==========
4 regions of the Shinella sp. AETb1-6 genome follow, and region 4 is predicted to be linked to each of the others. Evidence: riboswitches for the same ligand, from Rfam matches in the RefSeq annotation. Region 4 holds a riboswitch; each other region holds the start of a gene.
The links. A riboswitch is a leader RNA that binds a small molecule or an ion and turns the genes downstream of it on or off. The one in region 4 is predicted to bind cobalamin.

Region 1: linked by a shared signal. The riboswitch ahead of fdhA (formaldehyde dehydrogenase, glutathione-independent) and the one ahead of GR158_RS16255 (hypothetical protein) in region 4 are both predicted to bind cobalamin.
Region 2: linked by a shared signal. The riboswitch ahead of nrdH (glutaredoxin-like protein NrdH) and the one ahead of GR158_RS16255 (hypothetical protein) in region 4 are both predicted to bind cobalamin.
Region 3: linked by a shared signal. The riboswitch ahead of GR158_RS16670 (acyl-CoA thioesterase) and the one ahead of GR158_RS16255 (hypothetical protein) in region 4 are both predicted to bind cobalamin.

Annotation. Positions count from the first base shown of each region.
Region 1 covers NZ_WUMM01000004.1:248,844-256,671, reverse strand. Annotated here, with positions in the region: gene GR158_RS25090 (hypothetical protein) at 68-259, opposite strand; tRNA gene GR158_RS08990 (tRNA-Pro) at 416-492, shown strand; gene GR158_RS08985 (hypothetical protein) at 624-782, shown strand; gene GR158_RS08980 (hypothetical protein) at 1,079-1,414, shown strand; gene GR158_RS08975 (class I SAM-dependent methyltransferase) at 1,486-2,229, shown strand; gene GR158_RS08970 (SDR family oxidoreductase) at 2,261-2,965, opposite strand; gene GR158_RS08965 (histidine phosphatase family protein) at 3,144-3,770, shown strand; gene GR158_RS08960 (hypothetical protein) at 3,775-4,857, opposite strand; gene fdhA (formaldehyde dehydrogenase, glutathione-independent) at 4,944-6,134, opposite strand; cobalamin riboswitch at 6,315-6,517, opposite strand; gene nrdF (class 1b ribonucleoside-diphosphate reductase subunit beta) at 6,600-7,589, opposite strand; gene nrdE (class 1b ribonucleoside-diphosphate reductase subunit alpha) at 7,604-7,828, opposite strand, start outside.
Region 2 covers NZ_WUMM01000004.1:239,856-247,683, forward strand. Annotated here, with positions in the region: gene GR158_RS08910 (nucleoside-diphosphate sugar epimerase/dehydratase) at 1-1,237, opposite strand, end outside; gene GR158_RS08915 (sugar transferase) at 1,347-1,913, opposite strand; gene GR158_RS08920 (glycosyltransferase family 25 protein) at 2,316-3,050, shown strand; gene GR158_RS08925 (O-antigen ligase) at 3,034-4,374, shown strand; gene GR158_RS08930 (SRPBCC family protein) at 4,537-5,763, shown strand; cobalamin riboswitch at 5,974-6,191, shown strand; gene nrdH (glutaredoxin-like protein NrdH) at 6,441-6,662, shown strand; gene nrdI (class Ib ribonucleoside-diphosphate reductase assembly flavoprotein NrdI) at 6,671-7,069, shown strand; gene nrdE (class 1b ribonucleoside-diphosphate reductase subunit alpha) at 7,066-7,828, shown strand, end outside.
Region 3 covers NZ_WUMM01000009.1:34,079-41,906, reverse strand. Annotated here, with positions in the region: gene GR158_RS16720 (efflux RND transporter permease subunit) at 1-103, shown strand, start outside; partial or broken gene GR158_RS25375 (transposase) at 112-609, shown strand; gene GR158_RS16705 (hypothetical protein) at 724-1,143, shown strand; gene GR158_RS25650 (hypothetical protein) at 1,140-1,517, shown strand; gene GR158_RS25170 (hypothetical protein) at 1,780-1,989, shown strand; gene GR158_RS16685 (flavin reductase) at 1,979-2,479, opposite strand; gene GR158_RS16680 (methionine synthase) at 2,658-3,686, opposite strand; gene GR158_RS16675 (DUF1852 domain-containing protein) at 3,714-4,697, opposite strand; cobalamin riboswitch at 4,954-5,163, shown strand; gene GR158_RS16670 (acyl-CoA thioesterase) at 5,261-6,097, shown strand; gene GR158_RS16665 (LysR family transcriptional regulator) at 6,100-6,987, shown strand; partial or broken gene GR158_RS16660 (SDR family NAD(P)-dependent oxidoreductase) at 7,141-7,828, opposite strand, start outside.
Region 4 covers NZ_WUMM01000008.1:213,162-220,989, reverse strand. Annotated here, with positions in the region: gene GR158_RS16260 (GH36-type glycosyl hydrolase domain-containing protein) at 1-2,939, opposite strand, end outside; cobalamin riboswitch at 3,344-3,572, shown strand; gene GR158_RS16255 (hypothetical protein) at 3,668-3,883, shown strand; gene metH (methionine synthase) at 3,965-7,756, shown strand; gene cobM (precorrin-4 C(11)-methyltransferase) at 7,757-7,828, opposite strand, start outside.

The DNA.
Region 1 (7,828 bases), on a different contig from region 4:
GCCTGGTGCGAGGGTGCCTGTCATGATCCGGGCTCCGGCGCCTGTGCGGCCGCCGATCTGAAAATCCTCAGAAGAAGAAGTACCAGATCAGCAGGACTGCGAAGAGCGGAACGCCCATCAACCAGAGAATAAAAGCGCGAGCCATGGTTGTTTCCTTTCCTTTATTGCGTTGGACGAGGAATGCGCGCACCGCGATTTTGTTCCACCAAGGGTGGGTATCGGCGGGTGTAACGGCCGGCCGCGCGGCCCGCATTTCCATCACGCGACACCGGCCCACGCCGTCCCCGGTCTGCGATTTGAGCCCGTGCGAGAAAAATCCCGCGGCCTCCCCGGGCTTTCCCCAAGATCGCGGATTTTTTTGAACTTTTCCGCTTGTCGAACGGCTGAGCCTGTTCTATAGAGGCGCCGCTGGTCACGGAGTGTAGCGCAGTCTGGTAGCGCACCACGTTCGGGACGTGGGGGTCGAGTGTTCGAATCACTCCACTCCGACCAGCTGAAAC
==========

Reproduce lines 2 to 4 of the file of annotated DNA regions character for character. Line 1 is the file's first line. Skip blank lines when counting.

The links. A riboswitch is a leader RNA that binds a small molecule or an ion and turns the genes downstream of it on or off. The one in region 4 is predicted to bind cobalamin.

Region 1: linked by a shared signal. The riboswitch ahead of fdhA (formaldehyde dehydrogenase, glutathione-independent) and the one ahead of GR158_RS16255 (hypothetical protein) in region 4 are both predicted to bind cobalamin.
Region 2: linked by a shared signal. The riboswitch ahead of nrdH (glutaredoxin-like protein NrdH) and the one ahead of GR158_RS16255 (hypothetical protein) in region 4 are both predicted to bind cobalamin.